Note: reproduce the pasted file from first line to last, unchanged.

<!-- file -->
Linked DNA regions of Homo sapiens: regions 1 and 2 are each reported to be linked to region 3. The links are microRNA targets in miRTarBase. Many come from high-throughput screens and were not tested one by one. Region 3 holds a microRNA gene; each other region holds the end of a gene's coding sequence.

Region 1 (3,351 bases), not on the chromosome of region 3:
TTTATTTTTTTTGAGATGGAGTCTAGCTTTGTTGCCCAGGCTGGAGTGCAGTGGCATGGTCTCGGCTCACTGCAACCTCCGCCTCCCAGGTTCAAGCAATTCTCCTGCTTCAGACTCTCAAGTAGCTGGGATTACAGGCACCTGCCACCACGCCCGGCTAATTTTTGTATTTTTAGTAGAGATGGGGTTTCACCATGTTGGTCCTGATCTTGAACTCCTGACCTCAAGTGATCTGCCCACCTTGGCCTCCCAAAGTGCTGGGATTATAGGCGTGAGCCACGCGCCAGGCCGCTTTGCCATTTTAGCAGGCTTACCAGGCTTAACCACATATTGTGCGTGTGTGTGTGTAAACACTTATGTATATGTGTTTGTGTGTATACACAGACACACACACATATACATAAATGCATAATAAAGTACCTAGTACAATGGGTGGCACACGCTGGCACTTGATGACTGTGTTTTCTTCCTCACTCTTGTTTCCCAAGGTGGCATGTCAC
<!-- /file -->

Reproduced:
Linked DNA regions of Homo sapiens: regions 1 and 2 are each reported to be linked to region 3. The links are microRNA targets in miRTarBase. Many come from high-throughput screens and were not tested one by one. Region 3 holds a microRNA gene; each other region holds the end of a gene's coding sequence.

Region 1 (3,351 bases), not on the chromosome of region 3:
TTTATTTTTTTTGAGATGGAGTCTAGCTTTGTTGCCCAGGCTGGAGTGCAGTGGCATGGTCTCGGCTCACTGCAACCTCCGCCTCCCAGGTTCAAGCAATTCTCCTGCTTCAGACTCTCAAGTAGCTGGGATTACAGGCACCTGCCACCACGCCCGGCTAATTTTTGTATTTTTAGTAGAGATGGGGTTTCACCATGTTGGTCCTGATCTTGAACTCCTGACCTCAAGTGATCTGCCCACCTTGGCCTCCCAAAGTGCTGGGATTATAGGCGTGAGCCACGCGCCAGGCCGCTTTGCCATTTTAGCAGGCTTACCAGGCTTAACCACATATTGTGCGTGTGTGTGTGTAAACACTTATGTATATGTGTTTGTGTGTATACACAGACACACACACATATACATAAATGCATAATAAAGTACCTAGTACAATGGGTGGCACACGCTGGCACTTGATGACTGTGTTTTCTTCCTCACTCTTGTTTCCCAAGGTGGCATGTCAC